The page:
Super Rugby gained zero by chucking out the Sunwolves
Team created the suspicion that the game’s power brokers could act outside their own narrow interest
So the sun will set on Super Rugby’s incongruent beasts from the east, the Sunwolves. News of their demise last week, although in a part due to their home union’s inability to stump up the cash to keep them in the competition, was received as an icy slap across the face of rugby in Asia.
News of their exit arrived at a time when rugby, and its deeply entrenched elite, look set the spurn the opportunity to set the game upon a path that could make it a truly global sport. That’s just the way rugby is.
The Sunwolves, who operate under the Japanese flag, never really stood a chance. They were introduced as part of an unwieldy 18-team conference-based competition that made as much sense as Einstein’s hair.
As much as their introduction was aimed at creating a buzz before this year’s Rugby World Cup in Japan, they were also supposed to give the competition a larger footprint in the Asia-Pacific region, through their dual home ground status in Singapore. To be fair, having two home grounds meant the Sunwolves never had a proper footing.
For that they have SA Rugby to thank. A condition under which they were issued a licence was that they also have a base in Singapore which was far more accessible for SA teams than Tokyo, which would have required connecting flights.
While their culling means the tournament can be restored to something vaguely resembling a strength-versus-strength format, the Sunwolves’ departure leaves a bad taste in the mouth.
After his team won in Singapore last Saturday, stand-in Lions captain Malcolm Marx lamented their axing. If nothing else, the Sunwolves drew their opponents out of their comfort zone. They took the competition places.
Visitors to the Prince Chichibu Stadium in Tokyo could expect regular crowds upwards of 15,000 which rivals if not beats average attendances in Australia, and perhaps even New Zealand.
In their Singapore base, visiting teams had the unique opportunity to potentially play under a retractable roof.
Running out against the Sunwolves tested travelling teams in different ways. Playing in the weight-shedding humidity of Singapore brings a challenge far greater than the moderately set saunas of Brisbane or even Durban. Although they didn’t have the firepower or sheer muscle to be an enduring force in Super Rugby, the Sunwolves brought attitude, guile, inventiveness and a helter skelter brand that shook things up.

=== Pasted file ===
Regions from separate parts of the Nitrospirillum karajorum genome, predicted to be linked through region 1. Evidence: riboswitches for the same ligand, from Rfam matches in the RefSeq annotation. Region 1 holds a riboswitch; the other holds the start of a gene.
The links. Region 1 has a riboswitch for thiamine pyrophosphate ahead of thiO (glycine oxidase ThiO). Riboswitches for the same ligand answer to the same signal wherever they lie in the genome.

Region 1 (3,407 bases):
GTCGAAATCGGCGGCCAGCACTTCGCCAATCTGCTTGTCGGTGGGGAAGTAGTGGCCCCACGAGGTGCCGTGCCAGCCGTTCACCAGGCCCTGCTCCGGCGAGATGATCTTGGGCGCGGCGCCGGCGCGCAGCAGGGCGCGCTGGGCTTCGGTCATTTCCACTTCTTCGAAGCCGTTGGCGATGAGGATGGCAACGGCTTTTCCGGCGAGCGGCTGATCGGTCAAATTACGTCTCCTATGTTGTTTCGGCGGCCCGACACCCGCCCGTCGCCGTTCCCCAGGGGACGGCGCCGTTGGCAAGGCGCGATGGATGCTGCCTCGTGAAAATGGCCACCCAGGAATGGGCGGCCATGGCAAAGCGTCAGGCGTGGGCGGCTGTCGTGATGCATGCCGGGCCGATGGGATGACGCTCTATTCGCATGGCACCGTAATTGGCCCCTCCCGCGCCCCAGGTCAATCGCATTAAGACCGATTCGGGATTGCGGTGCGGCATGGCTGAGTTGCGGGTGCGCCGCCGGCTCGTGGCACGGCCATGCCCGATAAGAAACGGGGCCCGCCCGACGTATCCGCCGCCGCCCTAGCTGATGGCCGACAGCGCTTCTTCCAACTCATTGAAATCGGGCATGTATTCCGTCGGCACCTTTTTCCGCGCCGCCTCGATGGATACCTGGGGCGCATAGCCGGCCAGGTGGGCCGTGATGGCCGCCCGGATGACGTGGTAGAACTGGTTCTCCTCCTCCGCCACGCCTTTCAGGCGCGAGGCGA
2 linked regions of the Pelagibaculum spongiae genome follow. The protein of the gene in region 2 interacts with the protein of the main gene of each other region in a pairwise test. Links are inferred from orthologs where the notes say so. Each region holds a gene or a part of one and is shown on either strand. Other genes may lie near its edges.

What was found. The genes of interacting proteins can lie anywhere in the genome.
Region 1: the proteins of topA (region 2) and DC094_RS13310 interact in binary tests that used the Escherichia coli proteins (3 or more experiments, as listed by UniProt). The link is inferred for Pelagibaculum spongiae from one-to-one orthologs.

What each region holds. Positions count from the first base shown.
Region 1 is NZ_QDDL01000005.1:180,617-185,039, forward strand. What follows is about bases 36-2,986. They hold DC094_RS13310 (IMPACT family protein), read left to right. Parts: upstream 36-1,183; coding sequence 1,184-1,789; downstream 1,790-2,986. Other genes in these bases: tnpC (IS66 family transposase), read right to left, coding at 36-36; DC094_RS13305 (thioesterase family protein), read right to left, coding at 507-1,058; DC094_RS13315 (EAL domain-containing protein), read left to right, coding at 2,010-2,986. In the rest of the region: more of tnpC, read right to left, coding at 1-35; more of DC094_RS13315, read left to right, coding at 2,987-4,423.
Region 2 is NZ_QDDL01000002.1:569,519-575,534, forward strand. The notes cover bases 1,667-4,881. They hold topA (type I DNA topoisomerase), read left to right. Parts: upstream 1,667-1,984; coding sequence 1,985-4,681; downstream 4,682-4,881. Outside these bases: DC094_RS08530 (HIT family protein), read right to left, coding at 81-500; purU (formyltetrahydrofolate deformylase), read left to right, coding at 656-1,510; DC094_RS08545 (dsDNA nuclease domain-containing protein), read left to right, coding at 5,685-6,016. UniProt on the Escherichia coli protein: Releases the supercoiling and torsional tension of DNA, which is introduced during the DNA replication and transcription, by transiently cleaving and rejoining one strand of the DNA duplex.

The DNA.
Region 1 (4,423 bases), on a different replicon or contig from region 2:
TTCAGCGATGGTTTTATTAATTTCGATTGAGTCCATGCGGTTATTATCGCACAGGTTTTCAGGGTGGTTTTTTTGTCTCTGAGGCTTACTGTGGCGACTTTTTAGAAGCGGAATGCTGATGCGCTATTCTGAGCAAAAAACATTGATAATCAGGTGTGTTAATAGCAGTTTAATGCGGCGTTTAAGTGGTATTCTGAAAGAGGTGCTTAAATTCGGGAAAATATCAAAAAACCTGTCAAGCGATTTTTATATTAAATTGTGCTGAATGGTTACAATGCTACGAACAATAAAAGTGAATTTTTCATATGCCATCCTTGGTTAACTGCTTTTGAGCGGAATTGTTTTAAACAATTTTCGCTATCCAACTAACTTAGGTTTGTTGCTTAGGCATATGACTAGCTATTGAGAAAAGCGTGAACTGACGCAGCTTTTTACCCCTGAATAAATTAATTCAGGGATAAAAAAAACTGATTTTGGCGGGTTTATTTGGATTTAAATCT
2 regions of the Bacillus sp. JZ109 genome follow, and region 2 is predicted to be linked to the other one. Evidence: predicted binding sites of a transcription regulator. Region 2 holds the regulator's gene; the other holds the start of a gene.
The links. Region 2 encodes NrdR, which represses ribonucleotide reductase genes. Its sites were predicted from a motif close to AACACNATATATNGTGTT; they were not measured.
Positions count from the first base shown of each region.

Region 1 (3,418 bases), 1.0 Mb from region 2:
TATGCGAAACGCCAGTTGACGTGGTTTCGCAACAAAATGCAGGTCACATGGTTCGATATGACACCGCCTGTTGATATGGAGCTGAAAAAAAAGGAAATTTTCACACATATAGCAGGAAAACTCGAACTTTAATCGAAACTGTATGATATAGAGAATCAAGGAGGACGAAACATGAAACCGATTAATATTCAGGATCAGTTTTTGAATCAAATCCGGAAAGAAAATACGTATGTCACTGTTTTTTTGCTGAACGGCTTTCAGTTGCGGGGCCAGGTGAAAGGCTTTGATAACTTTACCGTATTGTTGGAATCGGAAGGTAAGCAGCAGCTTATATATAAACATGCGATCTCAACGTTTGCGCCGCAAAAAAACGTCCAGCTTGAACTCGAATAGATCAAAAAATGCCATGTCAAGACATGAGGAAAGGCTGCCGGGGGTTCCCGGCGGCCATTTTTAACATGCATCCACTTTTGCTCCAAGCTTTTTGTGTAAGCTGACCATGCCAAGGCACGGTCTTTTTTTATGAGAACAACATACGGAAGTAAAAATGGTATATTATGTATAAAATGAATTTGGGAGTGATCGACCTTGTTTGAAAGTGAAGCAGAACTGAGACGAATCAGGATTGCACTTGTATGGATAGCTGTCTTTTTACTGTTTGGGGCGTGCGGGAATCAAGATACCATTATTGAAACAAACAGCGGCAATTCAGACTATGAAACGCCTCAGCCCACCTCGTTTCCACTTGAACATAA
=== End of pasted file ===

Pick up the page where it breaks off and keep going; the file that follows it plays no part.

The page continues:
They prided themselves on hunting as a pack, unashamedly drawing on the strength of their collective.
Apart from adding richly to the tapestry of Super Rugby, the Sunwolves gave the competition greater reach and helped create the suspicion, albeit only momentarily, that the game’s power brokers could act outside their own narrow interest.
If Sanzaar appeared a little cold-hearted in the Sunwolves’ axing, then consider the ice in the veins of the so called Home Unions (England, Wales, Ireland and Scotland) who are likely to scupper attempts to make the rugby world a better place.
Plans for the Nations Championship, which would have brought rugby’s elite within reach of the minnows through a multi-tiered system which has promotion-relegation as one of its central tenets, are likely to be stillborn.
Some Home Unions, as well as France and Italy, fear promotion-relegation. Ultimately, though, there is also the small matter of passing up on R2.2bn each should they turn their backs on the lure of fresh investment in the Six Nations.
Should they agree to new investors they would be locked into a long-term agreement, which pretty much means the Nations Championships, with its transparent revolving door structure, will fall flat.
The Six Nations teams are unlikely to give the thumbs up to the Nations Championship, which carries the promise of a more equitable system in which riches (albeit a much smaller slice) are shared, and where the playing field is less sloped against the minnows. Why try and make rugby a truly global sport if you can preserve a system in which the Rugby World Cup is frozen in time as a battle between the All Blacks and maybe five other teams?
The chasm between the game’s haves and have-nots will endure – but for a few fleeting moments the Sunwolves gave all the little guys hope.